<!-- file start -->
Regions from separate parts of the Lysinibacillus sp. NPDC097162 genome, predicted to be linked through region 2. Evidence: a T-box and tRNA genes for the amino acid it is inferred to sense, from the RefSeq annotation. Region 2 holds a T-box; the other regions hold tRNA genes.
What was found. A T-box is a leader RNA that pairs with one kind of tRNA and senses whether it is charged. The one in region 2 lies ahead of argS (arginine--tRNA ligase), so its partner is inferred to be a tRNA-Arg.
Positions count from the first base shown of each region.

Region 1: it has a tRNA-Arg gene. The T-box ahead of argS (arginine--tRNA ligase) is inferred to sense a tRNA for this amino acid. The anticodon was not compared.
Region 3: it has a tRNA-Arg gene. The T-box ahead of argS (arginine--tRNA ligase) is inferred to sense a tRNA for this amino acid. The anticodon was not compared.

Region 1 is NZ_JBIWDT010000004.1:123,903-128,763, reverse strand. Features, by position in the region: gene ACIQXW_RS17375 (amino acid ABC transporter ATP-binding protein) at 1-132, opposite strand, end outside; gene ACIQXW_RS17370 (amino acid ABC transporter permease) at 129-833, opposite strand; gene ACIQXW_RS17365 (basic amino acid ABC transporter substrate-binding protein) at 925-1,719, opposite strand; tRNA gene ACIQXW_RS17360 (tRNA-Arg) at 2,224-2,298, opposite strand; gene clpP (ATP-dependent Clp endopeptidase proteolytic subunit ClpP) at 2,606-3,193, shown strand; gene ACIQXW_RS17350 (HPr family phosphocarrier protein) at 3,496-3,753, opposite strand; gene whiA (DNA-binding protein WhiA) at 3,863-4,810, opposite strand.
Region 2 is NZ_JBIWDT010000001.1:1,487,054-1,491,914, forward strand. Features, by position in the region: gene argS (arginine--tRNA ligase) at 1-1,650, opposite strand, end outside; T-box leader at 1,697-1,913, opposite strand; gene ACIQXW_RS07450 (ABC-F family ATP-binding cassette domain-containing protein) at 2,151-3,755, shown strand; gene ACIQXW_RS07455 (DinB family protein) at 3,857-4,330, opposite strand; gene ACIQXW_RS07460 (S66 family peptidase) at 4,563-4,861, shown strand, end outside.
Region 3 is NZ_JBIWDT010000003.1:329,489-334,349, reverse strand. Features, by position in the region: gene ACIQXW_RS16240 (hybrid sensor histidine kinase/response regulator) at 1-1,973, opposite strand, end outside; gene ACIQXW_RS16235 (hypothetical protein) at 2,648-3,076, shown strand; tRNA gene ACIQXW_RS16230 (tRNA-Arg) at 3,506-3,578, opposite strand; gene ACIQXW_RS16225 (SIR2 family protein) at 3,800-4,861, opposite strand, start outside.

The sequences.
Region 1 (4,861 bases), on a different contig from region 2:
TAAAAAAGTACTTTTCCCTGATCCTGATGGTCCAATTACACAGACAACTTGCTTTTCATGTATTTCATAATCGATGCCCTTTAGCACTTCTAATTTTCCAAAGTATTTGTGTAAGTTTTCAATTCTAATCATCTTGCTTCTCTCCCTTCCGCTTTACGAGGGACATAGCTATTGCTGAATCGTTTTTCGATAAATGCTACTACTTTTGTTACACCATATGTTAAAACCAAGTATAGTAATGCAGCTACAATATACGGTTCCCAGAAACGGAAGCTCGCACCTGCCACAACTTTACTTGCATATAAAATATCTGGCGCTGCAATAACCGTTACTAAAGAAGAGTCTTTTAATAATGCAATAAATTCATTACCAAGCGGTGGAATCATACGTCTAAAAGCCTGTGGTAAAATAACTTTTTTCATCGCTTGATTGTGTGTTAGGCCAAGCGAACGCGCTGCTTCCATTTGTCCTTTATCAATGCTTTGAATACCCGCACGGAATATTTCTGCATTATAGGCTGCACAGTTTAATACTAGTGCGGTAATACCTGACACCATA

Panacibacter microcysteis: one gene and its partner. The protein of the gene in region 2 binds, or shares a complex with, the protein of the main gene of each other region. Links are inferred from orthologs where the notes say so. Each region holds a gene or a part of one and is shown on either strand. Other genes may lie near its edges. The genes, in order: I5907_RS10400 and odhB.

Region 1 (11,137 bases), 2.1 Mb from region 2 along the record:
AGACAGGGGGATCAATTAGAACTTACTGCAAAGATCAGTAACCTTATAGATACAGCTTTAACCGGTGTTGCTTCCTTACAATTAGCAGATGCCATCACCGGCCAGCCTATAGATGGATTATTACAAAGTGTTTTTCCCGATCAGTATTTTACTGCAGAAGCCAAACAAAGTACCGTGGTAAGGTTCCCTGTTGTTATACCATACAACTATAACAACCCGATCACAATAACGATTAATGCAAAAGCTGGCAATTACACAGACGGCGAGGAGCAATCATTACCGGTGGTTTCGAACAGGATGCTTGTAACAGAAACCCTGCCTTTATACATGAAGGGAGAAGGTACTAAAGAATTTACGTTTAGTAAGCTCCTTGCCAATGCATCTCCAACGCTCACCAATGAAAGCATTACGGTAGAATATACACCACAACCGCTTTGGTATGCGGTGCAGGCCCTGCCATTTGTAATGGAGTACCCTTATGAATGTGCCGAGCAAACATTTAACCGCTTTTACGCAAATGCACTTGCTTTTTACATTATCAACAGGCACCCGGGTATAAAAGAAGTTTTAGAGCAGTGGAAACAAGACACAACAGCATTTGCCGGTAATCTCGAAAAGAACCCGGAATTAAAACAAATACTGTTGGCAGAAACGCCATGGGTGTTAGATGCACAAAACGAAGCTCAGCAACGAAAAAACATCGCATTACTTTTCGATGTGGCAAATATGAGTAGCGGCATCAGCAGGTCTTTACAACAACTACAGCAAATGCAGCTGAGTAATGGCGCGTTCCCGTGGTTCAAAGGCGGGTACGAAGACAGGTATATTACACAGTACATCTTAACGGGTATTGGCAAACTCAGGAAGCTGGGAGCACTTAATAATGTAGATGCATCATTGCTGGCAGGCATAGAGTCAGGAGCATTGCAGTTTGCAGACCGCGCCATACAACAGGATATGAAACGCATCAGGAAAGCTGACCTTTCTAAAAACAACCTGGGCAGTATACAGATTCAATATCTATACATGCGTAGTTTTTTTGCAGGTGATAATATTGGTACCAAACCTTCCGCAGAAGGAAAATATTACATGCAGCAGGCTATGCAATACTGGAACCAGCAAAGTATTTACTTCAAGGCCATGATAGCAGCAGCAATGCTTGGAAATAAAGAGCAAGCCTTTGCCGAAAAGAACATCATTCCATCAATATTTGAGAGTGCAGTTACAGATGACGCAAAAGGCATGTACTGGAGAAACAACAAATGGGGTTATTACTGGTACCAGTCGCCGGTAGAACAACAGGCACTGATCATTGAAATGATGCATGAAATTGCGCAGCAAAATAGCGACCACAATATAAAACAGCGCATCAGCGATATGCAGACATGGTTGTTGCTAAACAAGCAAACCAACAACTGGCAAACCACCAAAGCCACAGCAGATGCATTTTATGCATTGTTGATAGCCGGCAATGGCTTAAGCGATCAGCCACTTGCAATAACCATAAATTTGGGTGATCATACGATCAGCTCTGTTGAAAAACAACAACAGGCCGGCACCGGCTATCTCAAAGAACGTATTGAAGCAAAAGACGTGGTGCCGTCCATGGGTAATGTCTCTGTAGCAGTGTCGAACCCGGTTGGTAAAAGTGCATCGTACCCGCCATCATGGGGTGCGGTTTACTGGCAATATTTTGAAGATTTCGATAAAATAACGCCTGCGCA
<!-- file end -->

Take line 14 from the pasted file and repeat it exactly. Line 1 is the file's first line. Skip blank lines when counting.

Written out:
AGACAGGGGGATCAATTAGAACTTACTGCAAAGATCAGTAACCTTATAGATACAGCTTTAACCGGTGTTGCTTCCTTACAATTAGCAGATGCCATCACCGGCCAGCCTATAGATGGATTATTACAAAGTGTTTTTCCCGATCAGTATTTTACTGCAGAAGCCAAACAAAGTACCGTGGTAAGGTTCCCTGTTGTTATACCATACAACTATAACAACCCGATCACAATAACGATTAATGCAAAAGCTGGCAATTACACAGACGGCGAGGAGCAATCATTACCGGTGGTTTCGAACAGGATGCTTGTAACAGAAACCCTGCCTTTATACATGAAGGGAGAAGGTACTAAAGAATTTACGTTTAGTAAGCTCCTTGCCAATGCATCTCCAACGCTCACCAATGAAAGCATTACGGTAGAATATACACCACAACCGCTTTGGTATGCGGTGCAGGCCCTGCCATTTGTAATGGAGTACCCTTATGAATGTGCCGAGCAAACATTTAACCGCTTTTACGCAAATGCACTTGCTTTTTACATTATCAACAGGCACCCGGGTATAAAAGAAGTTTTAGAGCAGTGGAAACAAGACACAACAGCATTTGCCGGTAATCTCGAAAAGAACCCGGAATTAAAACAAATACTGTTGGCAGAAACGCCATGGGTGTTAGATGCACAAAACGAAGCTCAGCAACGAAAAAACATCGCATTACTTTTCGATGTGGCAAATATGAGTAGCGGCATCAGCAGGTCTTTACAACAACTACAGCAAATGCAGCTGAGTAATGGCGCGTTCCCGTGGTTCAAAGGCGGGTACGAAGACAGGTATATTACACAGTACATCTTAACGGGTATTGGCAAACTCAGGAAGCTGGGAGCACTTAATAATGTAGATGCATCATTGCTGGCAGGCATAGAGTCAGGAGCATTGCAGTTTGCAGACCGCGCCATACAACAGGATATGAAACGCATCAGGAAAGCTGACCTTTCTAAAAACAACCTGGGCAGTATACAGATTCAATATCTATACATGCGTAGTTTTTTTGCAGGTGATAATATTGGTACCAAACCTTCCGCAGAAGGAAAATATTACATGCAGCAGGCTATGCAATACTGGAACCAGCAAAGTATTTACTTCAAGGCCATGATAGCAGCAGCAATGCTTGGAAATAAAGAGCAAGCCTTTGCCGAAAAGAACATCATTCCATCAATATTTGAGAGTGCAGTTACAGATGACGCAAAAGGCATGTACTGGAGAAACAACAAATGGGGTTATTACTGGTACCAGTCGCCGGTAGAACAACAGGCACTGATCATTGAAATGATGCATGAAATTGCGCAGCAAAATAGCGACCACAATATAAAACAGCGCATCAGCGATATGCAGACATGGTTGTTGCTAAACAAGCAAACCAACAACTGGCAAACCACCAAAGCCACAGCAGATGCATTTTATGCATTGTTGATAGCCGGCAATGGCTTAAGCGATCAGCCACTTGCAATAACCATAAATTTGGGTGATCATACGATCAGCTCTGTTGAAAAACAACAACAGGCCGGCACCGGCTATCTCAAAGAACGTATTGAAGCAAAAGACGTGGTGCCGTCCATGGGTAATGTCTCTGTAGCAGTGTCGAACCCGGTTGGTAAAAGTGCATCGTACCCGCCATCATGGGGTGCGGTTTACTGGCAATATTTTGAAGATTTCGATAAAATAACGCCTGCGCA